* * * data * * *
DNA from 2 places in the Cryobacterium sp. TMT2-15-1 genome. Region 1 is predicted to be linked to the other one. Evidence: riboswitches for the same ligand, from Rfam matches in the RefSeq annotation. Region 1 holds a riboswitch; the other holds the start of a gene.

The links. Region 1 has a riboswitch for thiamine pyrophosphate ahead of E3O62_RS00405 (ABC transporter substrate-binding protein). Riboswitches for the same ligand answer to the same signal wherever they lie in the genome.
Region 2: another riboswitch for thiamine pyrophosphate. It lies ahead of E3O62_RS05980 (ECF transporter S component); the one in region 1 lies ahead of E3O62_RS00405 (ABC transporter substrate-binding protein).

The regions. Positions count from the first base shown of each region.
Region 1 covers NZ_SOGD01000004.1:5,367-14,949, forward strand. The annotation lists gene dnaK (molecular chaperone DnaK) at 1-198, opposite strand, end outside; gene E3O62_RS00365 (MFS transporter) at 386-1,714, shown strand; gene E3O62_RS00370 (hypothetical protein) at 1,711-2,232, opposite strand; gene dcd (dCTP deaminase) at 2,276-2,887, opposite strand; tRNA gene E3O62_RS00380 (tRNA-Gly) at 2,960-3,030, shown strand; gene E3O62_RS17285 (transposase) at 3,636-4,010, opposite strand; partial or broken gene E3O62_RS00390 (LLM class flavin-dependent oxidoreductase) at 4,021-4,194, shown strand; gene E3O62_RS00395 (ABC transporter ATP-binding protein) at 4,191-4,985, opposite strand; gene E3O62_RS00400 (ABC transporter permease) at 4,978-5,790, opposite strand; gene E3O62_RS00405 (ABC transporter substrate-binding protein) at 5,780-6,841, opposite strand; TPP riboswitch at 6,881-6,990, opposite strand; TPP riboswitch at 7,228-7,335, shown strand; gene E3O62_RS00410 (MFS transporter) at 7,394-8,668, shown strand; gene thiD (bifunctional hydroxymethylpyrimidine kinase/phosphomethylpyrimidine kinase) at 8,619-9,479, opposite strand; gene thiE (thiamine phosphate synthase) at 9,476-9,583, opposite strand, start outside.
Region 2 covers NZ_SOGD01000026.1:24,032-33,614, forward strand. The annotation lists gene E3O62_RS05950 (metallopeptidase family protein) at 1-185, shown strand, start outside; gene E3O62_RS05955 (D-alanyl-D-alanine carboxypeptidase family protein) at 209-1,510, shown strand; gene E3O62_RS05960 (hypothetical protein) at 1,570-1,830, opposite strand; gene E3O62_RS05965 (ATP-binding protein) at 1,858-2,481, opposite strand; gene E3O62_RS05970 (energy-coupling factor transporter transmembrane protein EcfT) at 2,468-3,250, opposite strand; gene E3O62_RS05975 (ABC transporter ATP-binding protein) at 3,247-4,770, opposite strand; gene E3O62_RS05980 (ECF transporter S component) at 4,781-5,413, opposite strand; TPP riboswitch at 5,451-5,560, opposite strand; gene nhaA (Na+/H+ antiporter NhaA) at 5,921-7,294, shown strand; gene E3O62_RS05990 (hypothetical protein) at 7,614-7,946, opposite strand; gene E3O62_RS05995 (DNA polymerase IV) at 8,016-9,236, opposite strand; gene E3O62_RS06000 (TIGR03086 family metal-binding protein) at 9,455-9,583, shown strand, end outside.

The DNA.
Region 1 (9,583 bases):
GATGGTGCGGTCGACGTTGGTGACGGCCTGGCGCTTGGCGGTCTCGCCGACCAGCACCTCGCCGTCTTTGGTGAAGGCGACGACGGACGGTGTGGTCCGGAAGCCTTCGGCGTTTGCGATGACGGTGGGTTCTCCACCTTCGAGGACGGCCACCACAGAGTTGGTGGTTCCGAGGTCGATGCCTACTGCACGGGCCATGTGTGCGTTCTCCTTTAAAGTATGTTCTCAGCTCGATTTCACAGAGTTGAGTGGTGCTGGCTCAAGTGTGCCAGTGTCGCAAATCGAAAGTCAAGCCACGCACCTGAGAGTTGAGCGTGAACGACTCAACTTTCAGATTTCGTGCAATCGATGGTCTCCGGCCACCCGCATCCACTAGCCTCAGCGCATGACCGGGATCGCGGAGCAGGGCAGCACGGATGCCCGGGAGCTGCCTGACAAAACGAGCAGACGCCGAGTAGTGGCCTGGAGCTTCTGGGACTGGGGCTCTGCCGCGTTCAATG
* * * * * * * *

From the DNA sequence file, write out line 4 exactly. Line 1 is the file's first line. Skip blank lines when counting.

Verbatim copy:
The regions. Positions count from the first base shown of each region.